Tools that support IaC typically provide a way to store the infrastructure state, which allows you to track the current state of your infrastructure and use it as a reference for making changes. This is often done using a state file, which is a file that contains the current state of your resources.

Storing the infrastructure state is important for several reasons. It allows you to track the current state of your infrastructure and understand what resources are currently deployed. It also makes it easier to plan and apply changes to your infrastructure, as you can use the stored state as a reference for understanding the current state of your resources. Storing the infrastructure state allows you to version and track changes to your infrastructure over time, which can be useful for collaboration and debugging.

Importance of Infrastructure State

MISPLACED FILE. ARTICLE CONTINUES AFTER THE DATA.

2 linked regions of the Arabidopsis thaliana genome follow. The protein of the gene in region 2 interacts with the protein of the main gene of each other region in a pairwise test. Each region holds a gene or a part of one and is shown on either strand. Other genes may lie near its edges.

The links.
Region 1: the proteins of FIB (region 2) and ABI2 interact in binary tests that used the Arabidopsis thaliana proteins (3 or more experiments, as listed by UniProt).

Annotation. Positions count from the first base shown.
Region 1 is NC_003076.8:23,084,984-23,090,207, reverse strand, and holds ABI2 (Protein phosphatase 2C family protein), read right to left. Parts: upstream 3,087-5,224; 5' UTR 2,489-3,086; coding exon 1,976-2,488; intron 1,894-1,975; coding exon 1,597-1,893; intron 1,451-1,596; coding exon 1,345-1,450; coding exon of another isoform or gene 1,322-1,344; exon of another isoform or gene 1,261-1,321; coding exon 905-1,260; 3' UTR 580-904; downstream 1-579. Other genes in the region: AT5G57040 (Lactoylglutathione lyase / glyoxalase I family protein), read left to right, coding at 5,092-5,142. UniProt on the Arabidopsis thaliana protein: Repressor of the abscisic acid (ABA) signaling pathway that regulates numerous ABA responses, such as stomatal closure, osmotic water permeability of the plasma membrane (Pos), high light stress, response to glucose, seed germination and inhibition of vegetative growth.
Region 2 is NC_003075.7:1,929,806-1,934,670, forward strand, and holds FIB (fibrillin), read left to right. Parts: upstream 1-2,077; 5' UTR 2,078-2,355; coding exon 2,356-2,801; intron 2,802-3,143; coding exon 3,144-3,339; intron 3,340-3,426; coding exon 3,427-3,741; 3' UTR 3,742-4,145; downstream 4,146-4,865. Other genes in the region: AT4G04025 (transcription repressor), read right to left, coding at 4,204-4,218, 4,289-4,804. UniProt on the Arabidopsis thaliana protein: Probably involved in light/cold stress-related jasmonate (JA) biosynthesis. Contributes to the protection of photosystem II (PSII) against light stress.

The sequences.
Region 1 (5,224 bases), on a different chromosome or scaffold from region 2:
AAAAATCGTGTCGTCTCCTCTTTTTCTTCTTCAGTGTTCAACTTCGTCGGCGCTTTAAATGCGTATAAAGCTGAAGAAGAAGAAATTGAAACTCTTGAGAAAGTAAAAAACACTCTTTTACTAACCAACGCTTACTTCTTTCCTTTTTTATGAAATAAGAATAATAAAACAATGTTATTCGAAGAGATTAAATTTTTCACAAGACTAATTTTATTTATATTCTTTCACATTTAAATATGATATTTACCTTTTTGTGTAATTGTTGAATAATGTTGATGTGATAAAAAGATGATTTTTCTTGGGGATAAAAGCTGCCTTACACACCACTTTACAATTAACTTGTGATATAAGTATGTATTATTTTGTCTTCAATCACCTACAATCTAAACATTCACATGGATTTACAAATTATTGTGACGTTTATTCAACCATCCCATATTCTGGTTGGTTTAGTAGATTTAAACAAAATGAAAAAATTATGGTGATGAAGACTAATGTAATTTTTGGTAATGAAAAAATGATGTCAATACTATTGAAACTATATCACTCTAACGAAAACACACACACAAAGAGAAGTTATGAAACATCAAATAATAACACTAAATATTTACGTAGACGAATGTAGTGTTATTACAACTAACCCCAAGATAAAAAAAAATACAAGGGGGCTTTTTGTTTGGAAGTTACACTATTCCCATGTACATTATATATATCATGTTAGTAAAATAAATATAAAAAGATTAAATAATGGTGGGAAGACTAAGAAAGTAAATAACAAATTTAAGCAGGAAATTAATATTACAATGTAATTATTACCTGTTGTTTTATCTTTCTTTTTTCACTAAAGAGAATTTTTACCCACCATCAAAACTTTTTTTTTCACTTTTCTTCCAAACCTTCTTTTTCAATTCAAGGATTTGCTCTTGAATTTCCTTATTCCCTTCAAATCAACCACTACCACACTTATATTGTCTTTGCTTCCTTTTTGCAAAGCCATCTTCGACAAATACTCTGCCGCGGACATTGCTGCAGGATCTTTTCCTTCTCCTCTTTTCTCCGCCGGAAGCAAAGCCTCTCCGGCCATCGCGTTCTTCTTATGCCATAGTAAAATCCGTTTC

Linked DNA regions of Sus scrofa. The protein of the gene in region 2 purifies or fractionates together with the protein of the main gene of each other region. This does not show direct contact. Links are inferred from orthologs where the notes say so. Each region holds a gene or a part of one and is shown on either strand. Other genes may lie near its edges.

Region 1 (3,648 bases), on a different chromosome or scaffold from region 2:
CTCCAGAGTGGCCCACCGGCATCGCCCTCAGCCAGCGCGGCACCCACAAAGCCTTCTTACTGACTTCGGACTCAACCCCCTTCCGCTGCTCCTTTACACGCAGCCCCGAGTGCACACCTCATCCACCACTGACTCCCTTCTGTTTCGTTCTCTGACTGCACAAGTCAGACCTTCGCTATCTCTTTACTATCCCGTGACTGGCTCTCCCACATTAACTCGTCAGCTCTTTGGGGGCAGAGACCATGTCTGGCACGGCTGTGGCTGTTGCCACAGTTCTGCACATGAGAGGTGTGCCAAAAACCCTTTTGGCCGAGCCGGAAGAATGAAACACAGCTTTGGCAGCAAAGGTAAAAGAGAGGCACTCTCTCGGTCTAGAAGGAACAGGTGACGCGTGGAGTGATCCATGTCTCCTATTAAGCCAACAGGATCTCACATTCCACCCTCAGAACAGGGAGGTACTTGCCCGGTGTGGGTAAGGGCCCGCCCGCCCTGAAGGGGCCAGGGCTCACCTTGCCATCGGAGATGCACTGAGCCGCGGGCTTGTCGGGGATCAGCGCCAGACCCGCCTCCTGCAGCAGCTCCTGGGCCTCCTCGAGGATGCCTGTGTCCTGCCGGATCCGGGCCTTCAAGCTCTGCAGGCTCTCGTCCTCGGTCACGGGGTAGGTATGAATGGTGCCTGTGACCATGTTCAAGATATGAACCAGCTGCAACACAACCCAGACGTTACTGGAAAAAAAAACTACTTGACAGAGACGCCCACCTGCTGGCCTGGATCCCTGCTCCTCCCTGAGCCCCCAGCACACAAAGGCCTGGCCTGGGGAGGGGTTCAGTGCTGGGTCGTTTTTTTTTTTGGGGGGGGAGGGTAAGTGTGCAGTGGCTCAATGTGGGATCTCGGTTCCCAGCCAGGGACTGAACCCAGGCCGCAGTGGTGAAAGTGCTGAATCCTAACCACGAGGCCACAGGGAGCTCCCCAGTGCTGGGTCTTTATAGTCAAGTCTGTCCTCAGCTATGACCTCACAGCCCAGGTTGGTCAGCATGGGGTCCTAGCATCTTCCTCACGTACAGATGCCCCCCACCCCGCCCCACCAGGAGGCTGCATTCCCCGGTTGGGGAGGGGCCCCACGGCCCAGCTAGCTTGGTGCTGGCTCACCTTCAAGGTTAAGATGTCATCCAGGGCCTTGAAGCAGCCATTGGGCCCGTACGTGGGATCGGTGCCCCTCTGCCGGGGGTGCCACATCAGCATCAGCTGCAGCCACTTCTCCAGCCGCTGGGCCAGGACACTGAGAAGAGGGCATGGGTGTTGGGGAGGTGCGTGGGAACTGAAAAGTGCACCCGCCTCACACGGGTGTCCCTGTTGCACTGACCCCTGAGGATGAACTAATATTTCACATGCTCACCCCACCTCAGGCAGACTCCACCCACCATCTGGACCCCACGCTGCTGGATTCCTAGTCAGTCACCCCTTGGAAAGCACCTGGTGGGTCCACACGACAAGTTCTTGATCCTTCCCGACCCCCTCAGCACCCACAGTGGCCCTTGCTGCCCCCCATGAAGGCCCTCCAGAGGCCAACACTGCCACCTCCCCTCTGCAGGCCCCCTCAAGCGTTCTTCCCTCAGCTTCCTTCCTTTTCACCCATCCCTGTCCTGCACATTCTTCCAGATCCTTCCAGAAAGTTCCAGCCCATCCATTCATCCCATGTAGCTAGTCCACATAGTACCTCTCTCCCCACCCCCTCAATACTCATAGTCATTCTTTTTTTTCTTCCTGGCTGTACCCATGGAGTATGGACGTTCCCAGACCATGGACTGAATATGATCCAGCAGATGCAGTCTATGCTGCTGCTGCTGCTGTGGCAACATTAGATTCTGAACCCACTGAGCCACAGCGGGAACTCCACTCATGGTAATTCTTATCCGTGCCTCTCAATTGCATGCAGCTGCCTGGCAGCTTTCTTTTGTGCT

Importance of Infrastructure State

When it comes to ansible versus terraform, Terraform stores the state of the infrastructure whereas Ansible does not. This gives Terraform an advantage over Ansible because it would take more lines of code to get Ansible to work around the lack of state storage.

Mutable Infrastructure

Mutable Infrastructure
Mutable Infrastructure

Mutable infrastructure is an approach to managing infrastructure in which resources are modified in place rather than replaced. This means that when you want to make a change to an infrastructure resource, you modify the existing resource rather than create a new version of it.